Mahomet Seymour Junior High students are brewing up business and brimming with pride thanks to a partnership with a local coffee roaster.
Students in a life skills special education classroom, along with their teachers and peer mentors, are working together to offer a “Coffee Cart” twice a week, delivering freshly brewed coffee and tea from Columbia Street Roastery to junior high teachers and staff.
Ashleigh Smith, a special education aide who was the driving force behind the partnership, said the new endeavor is a fun opportunity that’s also extremely beneficial to students.
“The kids really enjoy passing the coffee out,” Smith said. “They’re also learning a tremendous amount of life skills associated with running a business.”
Columbia Street Roastery in Champaign is donating all of the supplies free of charge, including coffee, tea, hot chocolate, stir sticks, sweeteners, air pots and a commercial brewer.
“They have been incredibly generous to our classroom,” Smith said.
Mark Herriott, Columbia Street Roastery’s operating manager, said they wanted to partner with the Mahomet classroom for the potential growth and learning experience it offers to students.
Drinks are $1 each, with proceeds going back to the classroom’s fund; however, more important than the financial gains are the life lessons the students are learning.
Alice Smith, a special education teacher at MSJH, said the project is creating a practical, real-life environment that’s valuable experience for students with disabilities.
“Students with disabilities share the same goals as their non-disabled peers; jobs, community involvement, and living independently,” she said. “Developing skills that are transferable to the future workplace will assist students with disabilities in becoming more independent.”
Thanks to the Coffee Cart project, students are answering the phone, preparing totals on checks, keeping inventory, learning about customer service, and practicing how to keep a work area clean. In addition, they are implementing occupational and physical therapy skills, language development, and increasing their social interactions.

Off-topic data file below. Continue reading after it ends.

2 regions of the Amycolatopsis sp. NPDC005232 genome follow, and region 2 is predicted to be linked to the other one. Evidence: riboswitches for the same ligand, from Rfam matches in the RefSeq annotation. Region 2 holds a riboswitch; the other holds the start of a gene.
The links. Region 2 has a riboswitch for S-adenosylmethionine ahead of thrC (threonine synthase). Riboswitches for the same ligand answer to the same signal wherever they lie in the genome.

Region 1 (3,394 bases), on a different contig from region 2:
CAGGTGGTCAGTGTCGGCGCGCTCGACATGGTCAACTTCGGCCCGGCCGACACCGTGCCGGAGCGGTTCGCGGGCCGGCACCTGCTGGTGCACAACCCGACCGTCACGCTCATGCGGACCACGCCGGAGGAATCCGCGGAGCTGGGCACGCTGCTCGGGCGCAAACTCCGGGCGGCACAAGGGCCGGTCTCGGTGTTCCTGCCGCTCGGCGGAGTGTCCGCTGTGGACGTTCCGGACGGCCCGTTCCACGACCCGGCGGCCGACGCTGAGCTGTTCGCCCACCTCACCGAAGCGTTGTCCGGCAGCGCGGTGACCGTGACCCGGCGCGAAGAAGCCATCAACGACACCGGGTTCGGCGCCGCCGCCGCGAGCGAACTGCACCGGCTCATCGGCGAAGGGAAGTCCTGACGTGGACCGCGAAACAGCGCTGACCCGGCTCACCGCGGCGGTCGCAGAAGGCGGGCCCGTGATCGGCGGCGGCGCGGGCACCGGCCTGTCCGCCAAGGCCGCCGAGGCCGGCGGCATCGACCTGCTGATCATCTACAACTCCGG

Alice Smith said students will work further to expand their skills by determining change, discussing sales strategies, marketing ideas, and how to expand the coffee cart to include social events within the school district, as well as how to use these abilities to find future employment.
Jack McPherson, a seventh grade student and Coffee Cart worker, said “it’s fun to get to help make the coffee for the teachers.”
“He enjoys being able to help out,” his mother, Kelly McPherson, said.
Columbia Street Roastery, a three-generational family-owned business in Champaign-Urbana since 1951, is owned by the Herriott family (they also own Herriott’s Rentals in Champaign.) They opened the roastery on Columbia Street in Champaign in 1998, which is where they roast all of their coffee and tea, and also have a location in Chicago.
Being actively involved in the communities they serve is a huge part of the Herriott’s mission statement.
Columbia Street Roastery in Chicago, which is managed by Mark Herriott’s son, John, has partnered with Misericordia, a home for adults with developmental disabilities.
Mark Herriott said they deliver between 900 to 1,500 pounds of coffee from Champaign to Chicago each Monday, where about three dozen residents at Misericordia prepare coffee and tea orders for accounts they serve up north.
Herriott hopes the students will look back at the Coffee Cart experience as something that provided a sense of belonging, responsibility and pride.
Said Herriott: “It would be wonderful if 10 years from now they said, ‘I was a part of the group which started that business.’”